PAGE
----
ESA sparks acquisition wave in the Norwegian financial sector?
On 11 March 2020, the EFTA Surveillance Authority (ESA) finally concluded that Norwegian rules applying an ownership ceiling of 20-25 per cent in banks and insurance companies for non-financial institution shareholders is in breach of the EEA Agreement. Norway must ensure compliance within two months.
Pursuant to long-standing administrative practice, no single shareholder has, as a main rule, been allowed to own more than 20-25 percent of the total shares in a Norwegian bank or insurance company, unless the shareholder is itself a financial institution. In addition, in connection with the establishment of any new bank or insurance company, three quarters of the share capital must be placed without preferential rights for existing shareholders. These rules have effectively excluded, among others, private equity funds from acquiring more than 25 per cent of the shares in Norwegian banks and insurance companies.
As set out in our newsletter of 24 April 2019, ESA held in a letter to the Norwegian Government of 10 April 2019 that as a result of the foregoing administrative practices and legislation, Norway has failed to fulfil its obligations arising from Articles 31 and 40 of the EEA Agreement. ESA has now confirmed, in very clear language, its position that ownership ceiling in banks and insurance companies are in breach of the EEA Agreement.
Norway has two months from receipt of the reasoned opinion to take the measures necessary to comply with ESA's reasoned opinion. If Norway does not comply, ESA will bring the case to the EFTA court, which will have the final say.
The Ministry of Finance's previous attempts to delay the ESA process until final adjudication of the Netfonds case by Norwegian courts and consideration of the expert report prepared by law professor Tarjei Bekkedal have, hence, not been successful.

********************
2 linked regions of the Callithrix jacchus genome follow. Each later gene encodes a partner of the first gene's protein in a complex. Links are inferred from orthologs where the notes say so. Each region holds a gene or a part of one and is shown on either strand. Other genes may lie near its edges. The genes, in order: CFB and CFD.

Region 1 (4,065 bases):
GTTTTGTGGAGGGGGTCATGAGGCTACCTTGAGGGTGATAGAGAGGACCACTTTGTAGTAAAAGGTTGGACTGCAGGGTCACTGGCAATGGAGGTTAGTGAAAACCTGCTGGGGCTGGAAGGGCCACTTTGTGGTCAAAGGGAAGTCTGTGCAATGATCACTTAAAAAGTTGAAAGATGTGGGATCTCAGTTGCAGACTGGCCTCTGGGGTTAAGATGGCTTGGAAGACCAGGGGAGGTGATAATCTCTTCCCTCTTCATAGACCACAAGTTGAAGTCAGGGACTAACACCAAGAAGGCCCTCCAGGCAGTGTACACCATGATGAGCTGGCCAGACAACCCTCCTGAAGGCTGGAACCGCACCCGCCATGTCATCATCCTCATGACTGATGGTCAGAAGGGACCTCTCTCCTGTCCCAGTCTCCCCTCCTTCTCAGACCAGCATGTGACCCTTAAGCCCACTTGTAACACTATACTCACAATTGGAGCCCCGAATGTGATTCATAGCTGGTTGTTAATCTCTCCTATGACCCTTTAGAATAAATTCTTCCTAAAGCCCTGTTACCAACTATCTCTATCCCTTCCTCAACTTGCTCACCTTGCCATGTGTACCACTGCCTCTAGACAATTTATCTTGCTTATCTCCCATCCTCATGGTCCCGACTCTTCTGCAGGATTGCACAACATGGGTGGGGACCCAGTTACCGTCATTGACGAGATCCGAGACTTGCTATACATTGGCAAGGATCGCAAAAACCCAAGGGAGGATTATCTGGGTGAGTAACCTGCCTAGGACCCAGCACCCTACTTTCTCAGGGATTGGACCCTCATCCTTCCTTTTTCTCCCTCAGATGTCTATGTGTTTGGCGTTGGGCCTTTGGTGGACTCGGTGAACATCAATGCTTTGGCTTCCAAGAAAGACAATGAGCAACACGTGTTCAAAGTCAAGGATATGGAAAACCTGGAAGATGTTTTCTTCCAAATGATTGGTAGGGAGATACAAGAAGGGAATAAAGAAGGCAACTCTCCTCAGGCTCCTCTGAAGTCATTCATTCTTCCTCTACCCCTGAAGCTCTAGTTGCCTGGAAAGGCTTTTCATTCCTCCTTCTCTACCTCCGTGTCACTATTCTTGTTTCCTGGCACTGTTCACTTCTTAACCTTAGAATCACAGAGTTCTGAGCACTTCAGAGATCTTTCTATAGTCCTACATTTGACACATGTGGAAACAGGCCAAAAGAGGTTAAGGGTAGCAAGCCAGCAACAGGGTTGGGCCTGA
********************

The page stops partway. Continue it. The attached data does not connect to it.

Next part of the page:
We consider it most likely that the Norwegian Government will now acknowledge that they are fighting a lost cause and, hence, adjust their administrative practice in accordance with applicable EU law (i.e., fit and proper assessment above statutory thresholds of 10 per cent, 20 per cent, 30 per cent and 50 per cent).
ESA's reasoned opinion will open opportunities for takeovers of Norwegian banks and insurance companies. Ending the administrative practice of restricting owners from holding more than 20-25 per cent of the total shares in established banks and insurance companies does not require any legislative steps. It is unlikely that the Ministry of Finance or the Financial Supervisory Authority will be able to continue its practice of rejecting ownership applications above 25 per cent on the basis that the acquirer is not a financial institution, as this could potentially expose the Norwegian Government to lawsuits and claims for compensation of financial loss.
Private equity funds have several times been approved as qualified owners of Norwegian banks (up to 25 per cent), and in accordance with the above it is likely that such funds will in the near future be able to complete takeovers of Norwegian banks and insurance companies.